A British judge has rejected the latest attempt by WikiLeaks founder Julian Assange to fight extradition to the United States to face spying charges.
High Court justice Jonathan Swift said a new appeal would simply “re-run” arguments that Assange’s lawyers had already made and lost.
Assange has battled in British courts for years to avoid being sent to the U.S., where he faces 17 charges of espionage and one charge of computer misuse over WikiLeaks’ publication of classified diplomatic and military documents more than a decade ago.
In 2021, a British district judge ruled that Assange should not be extradited because he was likely to kill himself if held under harsh U.S. prison conditions. U.S. authorities later provided assurances that the Australia-born Assange wouldn’t face the severe treatment that his lawyers said would put his physical and mental health at risk.
Those assurances led Britain’s High Court and Supreme Court to overturn the lower court’s ruling, and the British government authorized extradition in June 2022.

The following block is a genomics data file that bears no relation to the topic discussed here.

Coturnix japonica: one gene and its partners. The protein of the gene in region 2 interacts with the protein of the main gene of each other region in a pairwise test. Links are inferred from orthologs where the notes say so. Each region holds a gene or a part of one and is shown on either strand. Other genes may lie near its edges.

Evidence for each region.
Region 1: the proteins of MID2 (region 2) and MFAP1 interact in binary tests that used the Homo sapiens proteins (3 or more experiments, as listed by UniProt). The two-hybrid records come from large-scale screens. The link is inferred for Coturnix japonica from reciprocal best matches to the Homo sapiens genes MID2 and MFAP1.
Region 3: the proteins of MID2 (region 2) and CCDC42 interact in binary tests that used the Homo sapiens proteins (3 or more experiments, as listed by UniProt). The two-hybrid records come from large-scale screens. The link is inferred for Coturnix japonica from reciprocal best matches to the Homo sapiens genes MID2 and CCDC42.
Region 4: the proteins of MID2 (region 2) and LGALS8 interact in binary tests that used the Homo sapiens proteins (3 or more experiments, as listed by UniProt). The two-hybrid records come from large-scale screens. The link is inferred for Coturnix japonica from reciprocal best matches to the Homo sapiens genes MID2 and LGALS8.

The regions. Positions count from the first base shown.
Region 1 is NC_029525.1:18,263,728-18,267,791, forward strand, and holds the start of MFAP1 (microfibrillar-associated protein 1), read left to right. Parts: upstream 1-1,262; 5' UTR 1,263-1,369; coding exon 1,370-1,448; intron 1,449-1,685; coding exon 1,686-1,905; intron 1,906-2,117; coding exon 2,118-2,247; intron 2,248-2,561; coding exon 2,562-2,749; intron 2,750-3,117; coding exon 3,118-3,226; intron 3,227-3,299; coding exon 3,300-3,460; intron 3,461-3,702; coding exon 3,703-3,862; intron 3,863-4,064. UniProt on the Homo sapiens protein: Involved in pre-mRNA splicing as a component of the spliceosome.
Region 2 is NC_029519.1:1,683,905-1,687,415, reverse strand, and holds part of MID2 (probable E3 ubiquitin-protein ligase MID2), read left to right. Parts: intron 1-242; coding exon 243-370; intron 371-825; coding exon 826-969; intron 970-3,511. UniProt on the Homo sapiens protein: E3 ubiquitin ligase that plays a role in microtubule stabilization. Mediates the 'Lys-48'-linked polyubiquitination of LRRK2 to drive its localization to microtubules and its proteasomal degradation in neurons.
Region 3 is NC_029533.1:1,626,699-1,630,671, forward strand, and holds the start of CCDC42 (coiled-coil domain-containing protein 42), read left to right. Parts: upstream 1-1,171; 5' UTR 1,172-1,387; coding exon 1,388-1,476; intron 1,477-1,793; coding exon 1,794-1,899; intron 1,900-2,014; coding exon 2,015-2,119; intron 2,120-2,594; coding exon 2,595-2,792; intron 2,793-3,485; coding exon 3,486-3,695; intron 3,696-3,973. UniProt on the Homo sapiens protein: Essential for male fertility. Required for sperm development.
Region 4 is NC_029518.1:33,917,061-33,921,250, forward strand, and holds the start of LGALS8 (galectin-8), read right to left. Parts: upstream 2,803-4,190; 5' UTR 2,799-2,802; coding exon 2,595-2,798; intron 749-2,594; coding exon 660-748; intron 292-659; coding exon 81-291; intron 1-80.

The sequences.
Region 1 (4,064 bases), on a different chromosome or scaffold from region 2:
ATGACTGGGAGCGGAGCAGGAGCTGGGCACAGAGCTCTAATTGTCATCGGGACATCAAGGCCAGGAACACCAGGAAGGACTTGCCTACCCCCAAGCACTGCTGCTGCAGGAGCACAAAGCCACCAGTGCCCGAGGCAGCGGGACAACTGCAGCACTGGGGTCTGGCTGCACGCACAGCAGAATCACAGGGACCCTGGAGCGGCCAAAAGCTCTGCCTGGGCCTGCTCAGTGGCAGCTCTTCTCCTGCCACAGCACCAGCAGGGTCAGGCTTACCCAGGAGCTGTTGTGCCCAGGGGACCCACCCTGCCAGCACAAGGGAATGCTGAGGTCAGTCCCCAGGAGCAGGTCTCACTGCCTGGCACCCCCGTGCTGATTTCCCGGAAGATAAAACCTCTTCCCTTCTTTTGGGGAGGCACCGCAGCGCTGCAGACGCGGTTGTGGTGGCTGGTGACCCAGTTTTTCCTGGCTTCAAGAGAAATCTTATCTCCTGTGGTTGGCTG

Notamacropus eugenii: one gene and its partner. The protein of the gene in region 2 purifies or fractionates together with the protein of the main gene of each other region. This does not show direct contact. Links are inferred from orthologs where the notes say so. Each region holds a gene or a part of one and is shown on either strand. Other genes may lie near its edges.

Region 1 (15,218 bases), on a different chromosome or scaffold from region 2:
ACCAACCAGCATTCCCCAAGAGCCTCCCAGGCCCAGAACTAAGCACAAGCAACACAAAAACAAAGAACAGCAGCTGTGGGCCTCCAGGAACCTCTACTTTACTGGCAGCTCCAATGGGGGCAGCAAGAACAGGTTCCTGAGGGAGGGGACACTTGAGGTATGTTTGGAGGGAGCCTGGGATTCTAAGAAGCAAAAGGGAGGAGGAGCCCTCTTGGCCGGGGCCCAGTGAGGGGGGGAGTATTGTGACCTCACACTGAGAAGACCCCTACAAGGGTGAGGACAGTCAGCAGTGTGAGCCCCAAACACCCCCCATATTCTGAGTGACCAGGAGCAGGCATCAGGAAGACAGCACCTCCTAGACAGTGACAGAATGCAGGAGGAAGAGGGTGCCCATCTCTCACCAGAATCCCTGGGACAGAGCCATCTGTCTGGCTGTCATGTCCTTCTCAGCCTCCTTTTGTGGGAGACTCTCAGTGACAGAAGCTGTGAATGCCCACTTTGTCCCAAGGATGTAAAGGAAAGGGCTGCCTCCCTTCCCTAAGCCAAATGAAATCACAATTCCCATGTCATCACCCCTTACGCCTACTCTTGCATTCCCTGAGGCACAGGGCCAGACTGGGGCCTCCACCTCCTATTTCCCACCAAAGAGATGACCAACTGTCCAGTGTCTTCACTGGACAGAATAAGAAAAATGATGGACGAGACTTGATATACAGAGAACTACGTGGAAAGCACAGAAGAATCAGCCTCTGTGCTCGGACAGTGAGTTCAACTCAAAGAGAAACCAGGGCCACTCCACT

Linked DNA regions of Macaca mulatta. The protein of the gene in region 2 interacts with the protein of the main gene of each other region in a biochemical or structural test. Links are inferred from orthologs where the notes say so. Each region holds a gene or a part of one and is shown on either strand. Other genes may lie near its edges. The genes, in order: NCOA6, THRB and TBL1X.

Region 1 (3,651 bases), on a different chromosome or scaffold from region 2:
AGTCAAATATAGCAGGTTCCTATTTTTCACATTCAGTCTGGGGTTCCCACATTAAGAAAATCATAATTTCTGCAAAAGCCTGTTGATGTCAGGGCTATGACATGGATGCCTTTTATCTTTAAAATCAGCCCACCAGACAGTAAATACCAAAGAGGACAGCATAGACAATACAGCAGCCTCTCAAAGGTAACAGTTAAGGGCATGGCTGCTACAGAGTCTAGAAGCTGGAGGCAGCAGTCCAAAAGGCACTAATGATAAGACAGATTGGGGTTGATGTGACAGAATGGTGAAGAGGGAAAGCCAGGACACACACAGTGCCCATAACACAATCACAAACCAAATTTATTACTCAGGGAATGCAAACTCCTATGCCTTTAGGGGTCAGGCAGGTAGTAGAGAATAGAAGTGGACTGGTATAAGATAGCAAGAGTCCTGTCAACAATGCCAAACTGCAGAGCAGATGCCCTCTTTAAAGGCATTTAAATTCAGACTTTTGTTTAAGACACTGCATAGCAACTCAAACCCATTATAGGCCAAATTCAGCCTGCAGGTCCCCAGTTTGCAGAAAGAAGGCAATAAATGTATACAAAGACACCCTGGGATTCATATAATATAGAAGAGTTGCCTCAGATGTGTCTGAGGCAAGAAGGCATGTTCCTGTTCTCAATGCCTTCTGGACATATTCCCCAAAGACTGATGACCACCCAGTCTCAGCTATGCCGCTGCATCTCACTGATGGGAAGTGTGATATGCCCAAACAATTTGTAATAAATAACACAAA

Assange is seeking to halt extradition by obtaining a new court hearing on parts of his case that were dismissed by the first judge.
But in a ruling made public on Friday, Swift said all eight parts of Assange’s potential appeal were not “arguable” and should not be heard.
“The proposed appeal comes to no more than an attempt to re-run the extensive arguments made to and rejected by the district judge,” he said.
Assange’s wife, Stella Assange, said the WikiLeaks founder would make a new appeal attempt at a High Court hearing on Tuesday. He has almost exhausted his avenues of appeal in the U.K. but could still try to take his case to the European Court of Human Rights.